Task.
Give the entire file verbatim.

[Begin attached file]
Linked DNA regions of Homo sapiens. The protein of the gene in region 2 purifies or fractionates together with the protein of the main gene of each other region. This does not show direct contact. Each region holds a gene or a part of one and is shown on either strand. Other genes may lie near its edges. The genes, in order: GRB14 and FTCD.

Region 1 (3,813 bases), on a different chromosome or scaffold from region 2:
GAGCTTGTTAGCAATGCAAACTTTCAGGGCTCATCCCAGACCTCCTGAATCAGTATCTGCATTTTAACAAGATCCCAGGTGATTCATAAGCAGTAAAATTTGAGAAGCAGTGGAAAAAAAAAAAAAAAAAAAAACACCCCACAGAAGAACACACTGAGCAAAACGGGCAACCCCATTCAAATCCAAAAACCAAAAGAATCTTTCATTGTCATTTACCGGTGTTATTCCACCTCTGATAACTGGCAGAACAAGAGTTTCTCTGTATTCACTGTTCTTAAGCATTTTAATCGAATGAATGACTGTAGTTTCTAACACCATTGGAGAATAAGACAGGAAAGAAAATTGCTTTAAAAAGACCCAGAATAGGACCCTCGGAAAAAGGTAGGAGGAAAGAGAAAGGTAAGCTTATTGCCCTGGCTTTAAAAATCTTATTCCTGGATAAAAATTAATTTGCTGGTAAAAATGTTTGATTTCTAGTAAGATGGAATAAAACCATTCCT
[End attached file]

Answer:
Linked DNA regions of Homo sapiens. The protein of the gene in region 2 purifies or fractionates together with the protein of the main gene of each other region. This does not show direct contact. Each region holds a gene or a part of one and is shown on either strand. Other genes may lie near its edges. The genes, in order: GRB14 and FTCD.

Region 1 (3,813 bases), on a different chromosome or scaffold from region 2:
GAGCTTGTTAGCAATGCAAACTTTCAGGGCTCATCCCAGACCTCCTGAATCAGTATCTGCATTTTAACAAGATCCCAGGTGATTCATAAGCAGTAAAATTTGAGAAGCAGTGGAAAAAAAAAAAAAAAAAAAAACACCCCACAGAAGAACACACTGAGCAAAACGGGCAACCCCATTCAAATCCAAAAACCAAAAGAATCTTTCATTGTCATTTACCGGTGTTATTCCACCTCTGATAACTGGCAGAACAAGAGTTTCTCTGTATTCACTGTTCTTAAGCATTTTAATCGAATGAATGACTGTAGTTTCTAACACCATTGGAGAATAAGACAGGAAAGAAAATTGCTTTAAAAAGACCCAGAATAGGACCCTCGGAAAAAGGTAGGAGGAAAGAGAAAGGTAAGCTTATTGCCCTGGCTTTAAAAATCTTATTCCTGGATAAAAATTAATTTGCTGGTAAAAATGTTTGATTTCTAGTAAGATGGAATAAAACCATTCCT